What would you have done?

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One could plant a line of fast growing trees and shrubs along that property line, thus blocking that lane and the neighbor's view. A mix of hemlock, Osage orange (the thorns make it an effective traditional barrier), maybe some transplanted beech saplings, nice prickly blue spruce, whatever will grow thick (close together, not necessarily trunk size) and quick, in that area.
Not hemlock. China gave us the wooly adelgid and they are tearing up hemlocks here. Lots of hemlock skeletons in Pennsylvania.
 

Old Hawkeye

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Just to make the point that he has NO say in what goes on this side of the fence! Not to mention putting a sizable burr in his bonnet while you bag a deer.
Do you really think the OP has to make the point his neighbor has "NO say in what goes on" on the OP's side of the fence? "Putting a sizable burr in his bonnet" & making him madder accomplishes what? Lowering oneself to petty bickering is not going to resolve anything & IMHO only reveals a lack of character.
 

Capnball

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Do you really think the OP has to make the point his neighbor has "NO say in what goes on" on the OP's side of the fence? "Putting a sizable burr in his bonnet" & making him madder accomplishes what? Lowering oneself to petty bickering is not going to resolve anything & IMHO only reveals a lack of character.
Sounds like he's already mad. I tow the line pretty well when it comes to neighbors and boundaries. That's all I expect in return. I didn't say kill deer on the other guys property or in any way infringe on his boundary or fence. But I'd have no problem letting him see me do what I do legally on my side of the fence. I hate being told what to do on my own side of the fence. I didn't say engage the person on any level. I didn't suggest doing anything even remotely illegal. It seems to me he has more of a problem with the hunting then the fence, so what do you do? Stop hunting?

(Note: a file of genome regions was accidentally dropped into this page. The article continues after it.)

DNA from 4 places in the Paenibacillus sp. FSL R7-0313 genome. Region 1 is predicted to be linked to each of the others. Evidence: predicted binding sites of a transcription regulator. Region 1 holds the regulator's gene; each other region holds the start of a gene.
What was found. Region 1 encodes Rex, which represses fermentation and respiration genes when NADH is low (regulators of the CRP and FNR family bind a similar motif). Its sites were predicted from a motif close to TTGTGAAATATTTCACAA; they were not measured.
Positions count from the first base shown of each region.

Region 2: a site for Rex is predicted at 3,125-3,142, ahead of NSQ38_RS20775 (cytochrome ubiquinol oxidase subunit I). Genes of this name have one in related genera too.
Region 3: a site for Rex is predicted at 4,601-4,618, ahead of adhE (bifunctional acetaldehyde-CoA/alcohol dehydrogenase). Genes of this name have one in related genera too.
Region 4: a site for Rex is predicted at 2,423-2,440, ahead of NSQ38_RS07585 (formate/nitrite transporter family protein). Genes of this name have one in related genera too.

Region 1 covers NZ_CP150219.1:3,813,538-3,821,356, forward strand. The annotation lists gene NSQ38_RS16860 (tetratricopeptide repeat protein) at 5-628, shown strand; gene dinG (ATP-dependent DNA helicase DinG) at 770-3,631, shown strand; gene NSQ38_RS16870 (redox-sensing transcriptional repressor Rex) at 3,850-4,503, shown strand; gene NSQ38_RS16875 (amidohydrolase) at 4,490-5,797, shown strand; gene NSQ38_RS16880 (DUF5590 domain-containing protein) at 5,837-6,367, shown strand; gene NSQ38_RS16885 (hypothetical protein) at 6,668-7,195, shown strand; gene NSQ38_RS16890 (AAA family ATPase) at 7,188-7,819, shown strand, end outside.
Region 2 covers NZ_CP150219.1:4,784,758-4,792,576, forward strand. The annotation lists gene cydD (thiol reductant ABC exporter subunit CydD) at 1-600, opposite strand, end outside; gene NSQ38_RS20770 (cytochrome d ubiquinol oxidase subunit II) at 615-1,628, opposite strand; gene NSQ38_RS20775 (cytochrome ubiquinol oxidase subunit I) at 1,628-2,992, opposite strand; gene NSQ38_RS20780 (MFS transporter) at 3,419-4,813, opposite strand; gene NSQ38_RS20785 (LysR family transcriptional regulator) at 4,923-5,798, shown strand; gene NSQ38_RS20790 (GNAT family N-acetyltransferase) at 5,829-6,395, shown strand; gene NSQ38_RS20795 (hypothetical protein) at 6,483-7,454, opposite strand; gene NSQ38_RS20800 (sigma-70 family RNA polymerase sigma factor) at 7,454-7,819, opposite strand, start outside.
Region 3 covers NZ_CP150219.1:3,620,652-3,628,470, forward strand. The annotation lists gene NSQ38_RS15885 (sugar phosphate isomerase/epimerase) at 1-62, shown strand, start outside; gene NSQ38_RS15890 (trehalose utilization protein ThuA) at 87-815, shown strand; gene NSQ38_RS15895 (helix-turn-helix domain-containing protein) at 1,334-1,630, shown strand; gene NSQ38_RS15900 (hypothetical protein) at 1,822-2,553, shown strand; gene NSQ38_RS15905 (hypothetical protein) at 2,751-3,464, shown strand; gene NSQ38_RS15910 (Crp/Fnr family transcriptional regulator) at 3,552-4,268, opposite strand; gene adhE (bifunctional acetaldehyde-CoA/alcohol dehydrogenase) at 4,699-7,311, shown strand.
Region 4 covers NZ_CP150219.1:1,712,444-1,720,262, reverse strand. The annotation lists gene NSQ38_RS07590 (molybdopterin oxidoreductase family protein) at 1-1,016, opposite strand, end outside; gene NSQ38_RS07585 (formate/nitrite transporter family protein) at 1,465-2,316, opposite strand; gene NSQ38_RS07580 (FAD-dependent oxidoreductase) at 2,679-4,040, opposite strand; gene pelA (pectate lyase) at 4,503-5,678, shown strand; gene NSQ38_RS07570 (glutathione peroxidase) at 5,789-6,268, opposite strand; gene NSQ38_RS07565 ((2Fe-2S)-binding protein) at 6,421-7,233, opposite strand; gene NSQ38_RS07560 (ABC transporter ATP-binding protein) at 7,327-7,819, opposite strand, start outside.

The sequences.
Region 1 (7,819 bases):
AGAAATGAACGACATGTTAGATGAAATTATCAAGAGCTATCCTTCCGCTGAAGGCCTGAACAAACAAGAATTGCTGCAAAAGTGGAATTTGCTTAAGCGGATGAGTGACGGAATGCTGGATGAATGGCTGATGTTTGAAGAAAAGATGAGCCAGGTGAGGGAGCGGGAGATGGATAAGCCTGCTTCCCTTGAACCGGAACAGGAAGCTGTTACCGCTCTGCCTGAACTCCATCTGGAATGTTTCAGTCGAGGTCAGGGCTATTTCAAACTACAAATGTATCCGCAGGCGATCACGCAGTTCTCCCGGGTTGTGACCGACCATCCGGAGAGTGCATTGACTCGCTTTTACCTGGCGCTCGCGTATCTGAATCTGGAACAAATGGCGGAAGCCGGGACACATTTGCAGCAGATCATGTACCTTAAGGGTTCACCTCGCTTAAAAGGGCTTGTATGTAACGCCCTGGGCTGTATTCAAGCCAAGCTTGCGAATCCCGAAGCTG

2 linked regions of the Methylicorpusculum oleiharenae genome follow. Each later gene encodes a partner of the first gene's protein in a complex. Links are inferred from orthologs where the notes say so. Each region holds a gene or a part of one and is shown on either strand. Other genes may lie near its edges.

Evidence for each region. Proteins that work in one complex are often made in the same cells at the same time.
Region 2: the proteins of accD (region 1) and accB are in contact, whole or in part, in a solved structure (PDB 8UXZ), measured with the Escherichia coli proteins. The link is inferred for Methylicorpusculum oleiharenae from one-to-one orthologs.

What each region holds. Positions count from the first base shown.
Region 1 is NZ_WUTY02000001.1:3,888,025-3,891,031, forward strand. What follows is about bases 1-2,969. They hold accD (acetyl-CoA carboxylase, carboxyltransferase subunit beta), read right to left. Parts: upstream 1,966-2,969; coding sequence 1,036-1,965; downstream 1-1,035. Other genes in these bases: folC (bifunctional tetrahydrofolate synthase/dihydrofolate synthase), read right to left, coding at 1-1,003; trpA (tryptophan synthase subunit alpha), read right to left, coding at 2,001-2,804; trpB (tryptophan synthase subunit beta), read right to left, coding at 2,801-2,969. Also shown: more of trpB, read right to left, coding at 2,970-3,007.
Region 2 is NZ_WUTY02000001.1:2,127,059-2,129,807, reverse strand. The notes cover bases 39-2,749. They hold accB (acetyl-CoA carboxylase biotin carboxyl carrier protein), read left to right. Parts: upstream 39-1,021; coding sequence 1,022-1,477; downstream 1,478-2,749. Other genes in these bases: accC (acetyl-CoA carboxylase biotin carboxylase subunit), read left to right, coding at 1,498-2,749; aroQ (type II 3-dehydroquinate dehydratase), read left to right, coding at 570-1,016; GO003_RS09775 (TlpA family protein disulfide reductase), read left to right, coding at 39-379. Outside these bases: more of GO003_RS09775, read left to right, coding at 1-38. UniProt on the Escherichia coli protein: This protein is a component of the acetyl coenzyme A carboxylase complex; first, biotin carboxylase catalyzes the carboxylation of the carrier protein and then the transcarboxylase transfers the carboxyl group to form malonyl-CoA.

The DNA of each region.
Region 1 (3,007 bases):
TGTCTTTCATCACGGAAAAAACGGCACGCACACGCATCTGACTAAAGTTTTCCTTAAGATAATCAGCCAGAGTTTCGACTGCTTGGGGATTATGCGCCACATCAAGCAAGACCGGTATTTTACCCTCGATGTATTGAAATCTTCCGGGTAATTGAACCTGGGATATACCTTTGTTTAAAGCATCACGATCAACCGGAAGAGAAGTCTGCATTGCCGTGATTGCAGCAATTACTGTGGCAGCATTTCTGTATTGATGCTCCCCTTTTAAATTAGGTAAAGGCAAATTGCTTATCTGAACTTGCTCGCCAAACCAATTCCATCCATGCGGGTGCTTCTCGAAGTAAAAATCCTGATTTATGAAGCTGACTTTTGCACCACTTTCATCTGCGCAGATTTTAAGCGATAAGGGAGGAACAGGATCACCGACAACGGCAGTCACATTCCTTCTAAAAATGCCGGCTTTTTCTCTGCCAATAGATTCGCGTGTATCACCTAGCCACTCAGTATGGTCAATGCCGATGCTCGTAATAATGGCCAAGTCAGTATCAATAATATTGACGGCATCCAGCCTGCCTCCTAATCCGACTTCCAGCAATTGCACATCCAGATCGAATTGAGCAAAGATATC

Danny Ross

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My suggestion: When you hunt your land again, notify the Game Warden and the Police/Sheriff's Department of the last two situations you have described so they are aware of it. If the gentleman comes back and harasses you again, I would remind him that HE IS responsible for the bullet after it leaves his weapon. If he knowingly shoots in your direction at such an angle that the round crosses your property line he is still responsible for it. He knows you are on YOUR land. If he intentionally shoots in your direction and that the round lands near you or hits you he is responsible for it. Mark your boundary line with signs (on his side of the tree and paint the bark of the trees (360 degrees) you put the signs on. Paint also marks the boundary line, it can't be removed. Tell him you have notified the Game Warden and Police/Sheriff's Department of the previous interactions and you informed them you posted and marked your boundary line. Tell him if it happens again you will notify the Authorities of Hunter Harassment. You bought and paid for this property, you may not live there but it is still yours. Intimidation only works if you allow it to. IF something were to happen to you the Authorities would know it was not just a Hunting Accident. Just my suggestion. DANNY
 

Robby

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I'd love to hear the other side. You could walk the property line scuffing the ground periodically and pissing on it, seems to work for other species.
Robby
 
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You are on your land and he KNOWS you are there. Any shots in your direction/near you, could be considered criminal.
OR
(My choice) ignore him and eventually he will give up trying to intimidate you.
Dave
 

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